I relished my half hour walk to school each morning. As I got closer to the school, children would run down the mud tracks shouting, ‘Mrs. Joy, Mrs Joy!’  I soon became known to the parents and community and was made to feel very welcome. I visited the homes of teachers and became increasingly confident at tasting new foods!

On the Thursday Evening a special ceremony was arranged. Staff and children wore national dress and we had a ‘Coffee Ceremony’ which is a key feature of Ethiopian hospitality. The teachers presented me with a parcel and inside was full Ethiopian dress. This was quite an emotional moment as I had been made to feel a real part of the staff team during the week! I then had to wear the costume and dance with some of the children!

Just before I left the school on Friday, one of the teachers I had become quite close to during the week came up to me and ‘out of the blue’ asked me what my religion was. I told her I was a Christian but not like the ‘Ethiopian Orthodox’ protestants. I told her that I believed that you had to make a decision to become a Christian and ask Jesus into your life. “Like me” she said. She went to an Evangelical Church and we had a conversation about our churches. It was amazing as there was just ‘something’ that drew us together during the week.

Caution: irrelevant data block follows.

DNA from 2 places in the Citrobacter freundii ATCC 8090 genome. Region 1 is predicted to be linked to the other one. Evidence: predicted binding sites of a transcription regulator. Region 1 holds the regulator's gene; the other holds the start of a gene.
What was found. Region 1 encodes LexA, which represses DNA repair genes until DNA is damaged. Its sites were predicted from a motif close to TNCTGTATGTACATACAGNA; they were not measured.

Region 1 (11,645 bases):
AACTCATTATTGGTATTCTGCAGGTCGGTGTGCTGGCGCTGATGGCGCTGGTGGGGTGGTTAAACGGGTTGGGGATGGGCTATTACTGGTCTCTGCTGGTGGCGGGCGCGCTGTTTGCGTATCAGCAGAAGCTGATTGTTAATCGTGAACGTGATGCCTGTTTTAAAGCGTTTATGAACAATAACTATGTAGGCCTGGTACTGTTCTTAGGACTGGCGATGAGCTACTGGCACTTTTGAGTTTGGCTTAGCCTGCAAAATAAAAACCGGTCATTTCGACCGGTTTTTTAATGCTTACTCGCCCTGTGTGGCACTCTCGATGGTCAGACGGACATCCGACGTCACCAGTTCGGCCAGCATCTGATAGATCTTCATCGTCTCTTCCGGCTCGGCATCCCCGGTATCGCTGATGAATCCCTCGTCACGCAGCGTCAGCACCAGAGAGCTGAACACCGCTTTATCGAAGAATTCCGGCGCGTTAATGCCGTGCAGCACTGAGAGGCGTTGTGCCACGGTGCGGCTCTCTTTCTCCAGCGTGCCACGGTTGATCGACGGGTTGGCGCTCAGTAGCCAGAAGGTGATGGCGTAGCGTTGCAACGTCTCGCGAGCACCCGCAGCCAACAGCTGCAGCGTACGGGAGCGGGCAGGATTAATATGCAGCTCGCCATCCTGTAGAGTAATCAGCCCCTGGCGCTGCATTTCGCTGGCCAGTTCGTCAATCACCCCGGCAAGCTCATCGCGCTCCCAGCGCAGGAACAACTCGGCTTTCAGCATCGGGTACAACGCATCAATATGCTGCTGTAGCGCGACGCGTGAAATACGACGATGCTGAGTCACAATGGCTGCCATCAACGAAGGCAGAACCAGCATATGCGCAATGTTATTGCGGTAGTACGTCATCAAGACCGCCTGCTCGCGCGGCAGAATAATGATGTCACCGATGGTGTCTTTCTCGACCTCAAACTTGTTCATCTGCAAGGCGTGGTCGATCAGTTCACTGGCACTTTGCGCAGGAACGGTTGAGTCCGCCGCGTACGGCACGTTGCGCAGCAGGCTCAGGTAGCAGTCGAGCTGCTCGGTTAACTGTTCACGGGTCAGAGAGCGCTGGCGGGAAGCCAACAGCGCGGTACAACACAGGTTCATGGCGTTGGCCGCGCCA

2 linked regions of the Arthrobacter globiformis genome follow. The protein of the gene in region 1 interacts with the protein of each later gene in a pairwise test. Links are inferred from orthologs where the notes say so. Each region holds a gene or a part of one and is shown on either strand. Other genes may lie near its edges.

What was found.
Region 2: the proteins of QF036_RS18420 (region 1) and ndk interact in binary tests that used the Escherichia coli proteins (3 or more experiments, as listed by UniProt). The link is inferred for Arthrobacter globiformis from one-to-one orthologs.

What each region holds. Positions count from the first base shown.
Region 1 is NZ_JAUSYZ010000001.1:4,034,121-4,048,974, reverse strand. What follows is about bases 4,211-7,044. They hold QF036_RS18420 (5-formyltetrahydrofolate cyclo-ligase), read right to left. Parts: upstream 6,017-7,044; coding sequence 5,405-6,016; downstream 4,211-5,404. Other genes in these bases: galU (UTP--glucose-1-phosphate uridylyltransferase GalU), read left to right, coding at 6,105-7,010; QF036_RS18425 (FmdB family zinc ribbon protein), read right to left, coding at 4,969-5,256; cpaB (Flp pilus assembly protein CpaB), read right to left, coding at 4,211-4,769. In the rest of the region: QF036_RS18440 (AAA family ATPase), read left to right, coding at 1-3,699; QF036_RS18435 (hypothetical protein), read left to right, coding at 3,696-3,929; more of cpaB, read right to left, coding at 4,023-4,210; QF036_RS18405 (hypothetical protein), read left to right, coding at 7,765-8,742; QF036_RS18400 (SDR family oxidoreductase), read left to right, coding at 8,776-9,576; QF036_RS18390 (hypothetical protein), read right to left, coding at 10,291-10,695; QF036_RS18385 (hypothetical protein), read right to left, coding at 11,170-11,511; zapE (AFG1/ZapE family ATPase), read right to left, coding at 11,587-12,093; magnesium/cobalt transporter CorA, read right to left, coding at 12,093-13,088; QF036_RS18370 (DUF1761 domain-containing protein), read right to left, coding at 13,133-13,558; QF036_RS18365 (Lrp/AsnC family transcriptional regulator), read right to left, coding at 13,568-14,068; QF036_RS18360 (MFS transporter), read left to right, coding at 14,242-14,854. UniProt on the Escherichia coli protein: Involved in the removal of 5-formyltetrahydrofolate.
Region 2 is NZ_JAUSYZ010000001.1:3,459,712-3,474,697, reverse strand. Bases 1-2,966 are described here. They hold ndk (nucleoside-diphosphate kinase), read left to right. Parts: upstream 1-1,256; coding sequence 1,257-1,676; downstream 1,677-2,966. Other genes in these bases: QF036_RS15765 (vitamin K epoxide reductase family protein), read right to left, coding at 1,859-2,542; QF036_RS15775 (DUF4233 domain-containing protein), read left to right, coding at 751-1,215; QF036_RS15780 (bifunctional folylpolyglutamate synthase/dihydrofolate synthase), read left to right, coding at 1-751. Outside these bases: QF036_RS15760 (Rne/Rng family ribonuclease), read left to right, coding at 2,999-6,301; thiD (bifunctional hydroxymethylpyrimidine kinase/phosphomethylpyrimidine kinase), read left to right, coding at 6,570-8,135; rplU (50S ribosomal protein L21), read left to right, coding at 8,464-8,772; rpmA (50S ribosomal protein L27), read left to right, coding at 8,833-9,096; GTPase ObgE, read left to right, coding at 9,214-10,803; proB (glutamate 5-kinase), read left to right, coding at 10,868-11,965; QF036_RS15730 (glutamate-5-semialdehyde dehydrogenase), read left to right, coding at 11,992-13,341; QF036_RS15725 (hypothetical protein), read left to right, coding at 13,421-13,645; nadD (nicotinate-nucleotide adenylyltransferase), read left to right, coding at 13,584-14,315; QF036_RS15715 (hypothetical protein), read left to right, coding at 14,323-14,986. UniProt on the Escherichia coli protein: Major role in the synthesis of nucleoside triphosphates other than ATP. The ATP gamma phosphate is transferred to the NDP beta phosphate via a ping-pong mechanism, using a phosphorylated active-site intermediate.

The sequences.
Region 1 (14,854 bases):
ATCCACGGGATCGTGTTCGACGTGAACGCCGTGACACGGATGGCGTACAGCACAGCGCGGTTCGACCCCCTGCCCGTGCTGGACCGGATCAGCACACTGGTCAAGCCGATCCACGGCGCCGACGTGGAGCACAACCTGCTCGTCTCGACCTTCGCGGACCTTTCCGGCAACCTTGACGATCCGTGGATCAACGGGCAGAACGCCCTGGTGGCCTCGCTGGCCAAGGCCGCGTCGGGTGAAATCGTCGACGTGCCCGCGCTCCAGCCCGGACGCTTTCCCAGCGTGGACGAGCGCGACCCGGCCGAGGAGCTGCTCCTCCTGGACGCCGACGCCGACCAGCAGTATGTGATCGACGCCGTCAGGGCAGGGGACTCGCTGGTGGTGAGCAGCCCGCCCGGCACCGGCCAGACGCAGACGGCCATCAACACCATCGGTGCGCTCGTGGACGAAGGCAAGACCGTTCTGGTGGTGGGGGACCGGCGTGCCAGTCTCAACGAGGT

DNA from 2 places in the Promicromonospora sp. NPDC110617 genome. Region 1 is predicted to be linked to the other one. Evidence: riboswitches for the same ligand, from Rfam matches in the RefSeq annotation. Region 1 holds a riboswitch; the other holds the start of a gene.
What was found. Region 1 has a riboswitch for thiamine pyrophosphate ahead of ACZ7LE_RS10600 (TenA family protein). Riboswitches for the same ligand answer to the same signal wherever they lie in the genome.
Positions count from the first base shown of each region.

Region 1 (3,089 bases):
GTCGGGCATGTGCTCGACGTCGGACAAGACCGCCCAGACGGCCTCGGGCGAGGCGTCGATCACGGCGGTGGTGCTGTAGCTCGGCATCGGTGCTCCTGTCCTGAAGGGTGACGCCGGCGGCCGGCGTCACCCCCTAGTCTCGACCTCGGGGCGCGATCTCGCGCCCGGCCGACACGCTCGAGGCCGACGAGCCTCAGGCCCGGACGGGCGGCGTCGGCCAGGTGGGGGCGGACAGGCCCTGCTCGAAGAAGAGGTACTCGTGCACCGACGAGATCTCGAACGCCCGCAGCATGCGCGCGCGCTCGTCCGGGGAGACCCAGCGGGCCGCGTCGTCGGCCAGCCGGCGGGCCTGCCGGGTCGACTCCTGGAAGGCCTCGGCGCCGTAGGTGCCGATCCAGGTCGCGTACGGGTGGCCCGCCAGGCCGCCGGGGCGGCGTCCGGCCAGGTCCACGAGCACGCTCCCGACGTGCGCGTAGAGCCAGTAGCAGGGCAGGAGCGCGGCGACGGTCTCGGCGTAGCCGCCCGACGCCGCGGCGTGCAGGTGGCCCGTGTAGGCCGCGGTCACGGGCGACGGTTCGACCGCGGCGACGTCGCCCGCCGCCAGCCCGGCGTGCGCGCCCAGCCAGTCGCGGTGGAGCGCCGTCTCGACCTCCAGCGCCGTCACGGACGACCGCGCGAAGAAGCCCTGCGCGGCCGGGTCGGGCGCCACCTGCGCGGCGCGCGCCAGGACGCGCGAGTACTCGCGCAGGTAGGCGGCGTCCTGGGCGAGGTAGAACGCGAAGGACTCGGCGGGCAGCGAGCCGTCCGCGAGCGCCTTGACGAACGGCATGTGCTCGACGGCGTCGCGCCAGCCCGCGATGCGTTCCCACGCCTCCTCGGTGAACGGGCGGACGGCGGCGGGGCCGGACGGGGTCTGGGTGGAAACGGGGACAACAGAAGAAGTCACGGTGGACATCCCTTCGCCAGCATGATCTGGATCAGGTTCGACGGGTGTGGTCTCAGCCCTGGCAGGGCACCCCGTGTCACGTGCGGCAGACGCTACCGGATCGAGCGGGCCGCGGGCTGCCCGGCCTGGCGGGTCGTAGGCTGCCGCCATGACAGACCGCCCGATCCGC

We left Bahir Dar on the evening of Friday 22nd October after spending our final day in school. This was an experience I will never forget.....and I would return tomorrow! The impact has already been felt in school. Children are talking and sharing about my visit and I can now answer questions with greater clarity. Shared learning will have more meaning and friendships will continue to develop through letter writing. Families are also enquiring about sponsoring a child for themselves and Link Ethiopia is now identifying children most in need in our school in Bahir Dar. Steve will be travelling to Gondar for a week just before Christmas to work with some students in the hospital and I really wish I was going too - one day in the future we may be able to share the Ethiopia experience together!!


Joy Hardy